How to Re-write completing the square: x2+x+1

Kinsley Moon

Kinsley Moon

Answered question


How to Re-write completing the square:

Answer & Explanation

Darrell Boone

Darrell Boone

Beginner2022-01-21Added 9 answers

Step 1
Remember the formula for the square of a binomial:
Now, when you see x2+x+1, you want to think of x2+x as the first two terms you get in expanding the binomial (x+c)2 for some c; that is,
Since the middle term should be 2cx, and you have x, that means that you want 2c=1, or c=12.
But if you have (x+12)2, you get x2+x+14. Since all you have is x2+x, you complete the square by adding the missing 14.
Since you are not allowed to just add constants willy-nilly, you must also cancel it out by subtracting 14. So:
=(x2+2(12)x+)+1 figuring out what c is
=(x2+2(12)x+(12)2)14+1 completing the square


Beginner2022-01-22Added 10 answers

Step 1
One can rewrite a degree n>1 polynomial f(x)=xn+bxn1+ into a form such that its two highest degree terms are ''absorbed'' into a perfect n'th power of a linear polynomial, namely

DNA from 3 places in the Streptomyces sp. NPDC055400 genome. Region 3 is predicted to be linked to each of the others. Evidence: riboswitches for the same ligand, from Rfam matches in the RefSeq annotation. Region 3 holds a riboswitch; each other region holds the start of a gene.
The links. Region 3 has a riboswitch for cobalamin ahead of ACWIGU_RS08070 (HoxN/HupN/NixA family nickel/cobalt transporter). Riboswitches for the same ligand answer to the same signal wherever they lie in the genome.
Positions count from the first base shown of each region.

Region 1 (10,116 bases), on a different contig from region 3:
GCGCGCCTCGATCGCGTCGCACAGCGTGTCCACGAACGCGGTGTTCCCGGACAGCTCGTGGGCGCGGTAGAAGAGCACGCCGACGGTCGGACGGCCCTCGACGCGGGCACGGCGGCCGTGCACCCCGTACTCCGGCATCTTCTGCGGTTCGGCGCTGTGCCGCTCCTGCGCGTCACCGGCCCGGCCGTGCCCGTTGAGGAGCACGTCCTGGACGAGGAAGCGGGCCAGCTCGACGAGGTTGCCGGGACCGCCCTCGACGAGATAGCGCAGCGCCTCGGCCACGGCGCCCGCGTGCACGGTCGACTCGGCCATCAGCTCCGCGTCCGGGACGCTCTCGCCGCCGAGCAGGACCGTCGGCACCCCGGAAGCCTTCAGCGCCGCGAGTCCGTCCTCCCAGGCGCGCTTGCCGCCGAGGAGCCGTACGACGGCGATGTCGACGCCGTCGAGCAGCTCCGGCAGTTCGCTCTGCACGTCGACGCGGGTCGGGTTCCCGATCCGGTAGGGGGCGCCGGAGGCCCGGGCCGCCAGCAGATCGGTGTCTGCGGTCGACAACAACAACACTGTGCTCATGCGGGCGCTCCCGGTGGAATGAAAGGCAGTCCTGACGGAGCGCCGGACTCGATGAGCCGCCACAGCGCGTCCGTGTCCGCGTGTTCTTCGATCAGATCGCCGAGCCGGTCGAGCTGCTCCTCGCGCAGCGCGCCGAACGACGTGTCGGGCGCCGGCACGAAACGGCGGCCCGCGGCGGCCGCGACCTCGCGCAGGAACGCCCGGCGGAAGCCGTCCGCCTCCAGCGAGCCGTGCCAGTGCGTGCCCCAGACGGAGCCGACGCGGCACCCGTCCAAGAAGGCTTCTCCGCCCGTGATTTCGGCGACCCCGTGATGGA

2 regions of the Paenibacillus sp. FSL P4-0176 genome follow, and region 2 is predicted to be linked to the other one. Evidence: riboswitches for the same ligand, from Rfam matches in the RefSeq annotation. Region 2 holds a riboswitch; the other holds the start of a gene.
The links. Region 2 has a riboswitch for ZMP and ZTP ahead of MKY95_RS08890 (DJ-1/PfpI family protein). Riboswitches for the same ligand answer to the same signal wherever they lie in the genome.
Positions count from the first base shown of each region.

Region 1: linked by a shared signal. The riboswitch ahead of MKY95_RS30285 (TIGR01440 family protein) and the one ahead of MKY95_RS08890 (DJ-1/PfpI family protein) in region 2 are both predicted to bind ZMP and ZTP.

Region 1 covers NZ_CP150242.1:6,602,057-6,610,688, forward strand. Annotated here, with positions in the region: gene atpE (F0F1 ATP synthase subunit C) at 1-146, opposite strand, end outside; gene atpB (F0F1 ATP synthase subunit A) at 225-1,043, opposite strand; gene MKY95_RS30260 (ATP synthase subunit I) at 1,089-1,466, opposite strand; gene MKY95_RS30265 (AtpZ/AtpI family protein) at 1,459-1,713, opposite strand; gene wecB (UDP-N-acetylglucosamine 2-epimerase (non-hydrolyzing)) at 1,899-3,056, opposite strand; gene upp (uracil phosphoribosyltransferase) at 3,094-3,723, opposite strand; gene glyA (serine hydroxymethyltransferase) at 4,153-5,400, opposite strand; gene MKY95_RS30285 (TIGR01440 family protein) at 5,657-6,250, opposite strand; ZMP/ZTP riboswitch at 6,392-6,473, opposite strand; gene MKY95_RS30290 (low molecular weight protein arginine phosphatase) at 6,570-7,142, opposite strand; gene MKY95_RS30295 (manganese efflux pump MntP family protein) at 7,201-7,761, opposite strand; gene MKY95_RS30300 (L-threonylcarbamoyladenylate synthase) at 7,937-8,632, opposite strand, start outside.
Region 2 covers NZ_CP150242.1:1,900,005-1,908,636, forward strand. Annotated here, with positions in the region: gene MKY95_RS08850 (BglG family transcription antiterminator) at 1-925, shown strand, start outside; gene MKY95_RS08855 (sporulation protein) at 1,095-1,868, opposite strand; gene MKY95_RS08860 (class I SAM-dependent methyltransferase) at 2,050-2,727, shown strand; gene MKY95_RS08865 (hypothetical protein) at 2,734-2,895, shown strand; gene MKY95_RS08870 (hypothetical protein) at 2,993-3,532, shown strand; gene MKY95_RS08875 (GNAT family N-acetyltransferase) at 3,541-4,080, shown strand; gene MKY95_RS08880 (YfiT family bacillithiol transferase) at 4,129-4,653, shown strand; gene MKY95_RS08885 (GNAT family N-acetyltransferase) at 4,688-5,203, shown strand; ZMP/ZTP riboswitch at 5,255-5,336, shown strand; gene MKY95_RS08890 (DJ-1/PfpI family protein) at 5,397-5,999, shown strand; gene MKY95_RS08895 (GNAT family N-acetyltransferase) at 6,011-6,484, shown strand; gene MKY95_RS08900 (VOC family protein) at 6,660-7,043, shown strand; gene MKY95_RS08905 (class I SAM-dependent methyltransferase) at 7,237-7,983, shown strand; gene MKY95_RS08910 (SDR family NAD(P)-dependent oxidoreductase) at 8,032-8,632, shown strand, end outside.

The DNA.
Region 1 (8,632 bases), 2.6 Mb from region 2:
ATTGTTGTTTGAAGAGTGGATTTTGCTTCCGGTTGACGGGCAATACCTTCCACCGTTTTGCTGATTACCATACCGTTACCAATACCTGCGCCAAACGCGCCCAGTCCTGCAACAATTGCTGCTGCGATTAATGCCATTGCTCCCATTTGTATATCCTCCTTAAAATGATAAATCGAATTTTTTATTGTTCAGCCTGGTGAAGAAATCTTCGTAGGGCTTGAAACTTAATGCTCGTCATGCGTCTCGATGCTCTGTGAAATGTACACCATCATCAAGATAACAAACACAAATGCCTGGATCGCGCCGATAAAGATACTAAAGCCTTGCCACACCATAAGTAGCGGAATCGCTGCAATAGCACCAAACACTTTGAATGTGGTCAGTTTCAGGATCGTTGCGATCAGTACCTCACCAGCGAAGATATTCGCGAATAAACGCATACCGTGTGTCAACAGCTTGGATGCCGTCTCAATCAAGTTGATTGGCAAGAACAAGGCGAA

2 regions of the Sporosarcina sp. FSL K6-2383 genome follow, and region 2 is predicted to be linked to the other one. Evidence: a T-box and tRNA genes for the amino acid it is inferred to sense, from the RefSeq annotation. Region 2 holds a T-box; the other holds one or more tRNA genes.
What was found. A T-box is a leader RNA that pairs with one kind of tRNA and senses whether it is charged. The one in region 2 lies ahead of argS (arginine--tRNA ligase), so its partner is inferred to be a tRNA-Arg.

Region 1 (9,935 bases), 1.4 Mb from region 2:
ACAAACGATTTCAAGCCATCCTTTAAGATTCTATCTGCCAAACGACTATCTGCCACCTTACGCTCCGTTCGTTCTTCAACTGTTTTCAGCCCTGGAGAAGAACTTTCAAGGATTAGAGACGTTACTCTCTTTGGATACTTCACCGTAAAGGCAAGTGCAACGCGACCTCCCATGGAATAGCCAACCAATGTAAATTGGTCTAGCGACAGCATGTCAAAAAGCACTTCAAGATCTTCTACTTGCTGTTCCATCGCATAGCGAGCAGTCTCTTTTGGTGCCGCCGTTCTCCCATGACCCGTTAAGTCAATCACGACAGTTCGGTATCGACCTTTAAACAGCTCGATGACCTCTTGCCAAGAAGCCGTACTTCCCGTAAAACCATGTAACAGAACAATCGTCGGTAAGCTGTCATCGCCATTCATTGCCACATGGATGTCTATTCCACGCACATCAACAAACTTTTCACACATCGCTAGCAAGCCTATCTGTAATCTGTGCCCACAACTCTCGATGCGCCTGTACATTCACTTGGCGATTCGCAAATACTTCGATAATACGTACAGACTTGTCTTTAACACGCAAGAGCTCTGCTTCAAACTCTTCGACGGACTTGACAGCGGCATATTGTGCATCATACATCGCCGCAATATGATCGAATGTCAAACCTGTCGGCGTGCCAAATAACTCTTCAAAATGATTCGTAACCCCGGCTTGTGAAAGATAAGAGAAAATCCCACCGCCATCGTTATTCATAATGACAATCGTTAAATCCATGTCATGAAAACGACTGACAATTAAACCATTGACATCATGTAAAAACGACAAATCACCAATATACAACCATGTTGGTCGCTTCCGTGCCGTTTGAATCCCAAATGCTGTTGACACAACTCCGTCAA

has degree n2
When n=2 this is called completing the square - esp. when used to solve a quadratic equation. If g(x)=g is constant (as is always true when n=2) then this yields a closed form for the roots of f(x), namely




Skilled2022-01-27Added 437 answers

Step 1 As Arturo points out what you have to observe is the coefficient. x2+x+1=x2+x+1+34 =x2+x+14+34 =(x+12)2+34 I am sure once you get used to such type of things you shall not have trouble in doing such problems. Solve more problems based on this type. Suppose you have the coefficient of x as a note that a24 should be added and subtracted from the constant term. What i mean by this is: Suppose you have something of this type x2+ax+b2 then you can write this as (x+a2)2+b2a24.

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